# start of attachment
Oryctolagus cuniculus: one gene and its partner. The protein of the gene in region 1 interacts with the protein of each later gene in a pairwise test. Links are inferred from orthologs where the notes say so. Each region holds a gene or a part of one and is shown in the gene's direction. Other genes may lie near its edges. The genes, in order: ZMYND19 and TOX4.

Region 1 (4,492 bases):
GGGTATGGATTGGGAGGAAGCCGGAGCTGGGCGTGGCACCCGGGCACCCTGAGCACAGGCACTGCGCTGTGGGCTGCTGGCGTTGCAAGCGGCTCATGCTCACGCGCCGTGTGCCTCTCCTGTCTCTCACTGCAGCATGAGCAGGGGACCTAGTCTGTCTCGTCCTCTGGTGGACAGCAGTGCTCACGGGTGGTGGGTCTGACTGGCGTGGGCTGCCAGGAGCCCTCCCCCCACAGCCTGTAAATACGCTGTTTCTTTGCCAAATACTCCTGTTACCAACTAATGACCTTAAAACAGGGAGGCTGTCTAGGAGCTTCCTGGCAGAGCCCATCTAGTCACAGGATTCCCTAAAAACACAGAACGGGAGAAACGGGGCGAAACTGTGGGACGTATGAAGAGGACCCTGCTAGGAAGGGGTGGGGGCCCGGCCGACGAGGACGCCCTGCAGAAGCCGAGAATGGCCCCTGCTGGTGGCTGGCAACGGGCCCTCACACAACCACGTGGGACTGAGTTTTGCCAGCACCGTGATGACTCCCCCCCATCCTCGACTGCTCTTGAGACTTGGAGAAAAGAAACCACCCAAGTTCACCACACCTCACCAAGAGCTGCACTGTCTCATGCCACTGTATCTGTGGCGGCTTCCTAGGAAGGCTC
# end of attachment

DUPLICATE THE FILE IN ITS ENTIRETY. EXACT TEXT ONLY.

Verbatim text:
Oryctolagus cuniculus: one gene and its partner. The protein of the gene in region 1 interacts with the protein of each later gene in a pairwise test. Links are inferred from orthologs where the notes say so. Each region holds a gene or a part of one and is shown in the gene's direction. Other genes may lie near its edges. The genes, in order: ZMYND19 and TOX4.

Region 1 (4,492 bases):
GGGTATGGATTGGGAGGAAGCCGGAGCTGGGCGTGGCACCCGGGCACCCTGAGCACAGGCACTGCGCTGTGGGCTGCTGGCGTTGCAAGCGGCTCATGCTCACGCGCCGTGTGCCTCTCCTGTCTCTCACTGCAGCATGAGCAGGGGACCTAGTCTGTCTCGTCCTCTGGTGGACAGCAGTGCTCACGGGTGGTGGGTCTGACTGGCGTGGGCTGCCAGGAGCCCTCCCCCCACAGCCTGTAAATACGCTGTTTCTTTGCCAAATACTCCTGTTACCAACTAATGACCTTAAAACAGGGAGGCTGTCTAGGAGCTTCCTGGCAGAGCCCATCTAGTCACAGGATTCCCTAAAAACACAGAACGGGAGAAACGGGGCGAAACTGTGGGACGTATGAAGAGGACCCTGCTAGGAAGGGGTGGGGGCCCGGCCGACGAGGACGCCCTGCAGAAGCCGAGAATGGCCCCTGCTGGTGGCTGGCAACGGGCCCTCACACAACCACGTGGGACTGAGTTTTGCCAGCACCGTGATGACTCCCCCCCATCCTCGACTGCTCTTGAGACTTGGAGAAAAGAAACCACCCAAGTTCACCACACCTCACCAAGAGCTGCACTGTCTCATGCCACTGTATCTGTGGCGGCTTCCTAGGAAGGCTC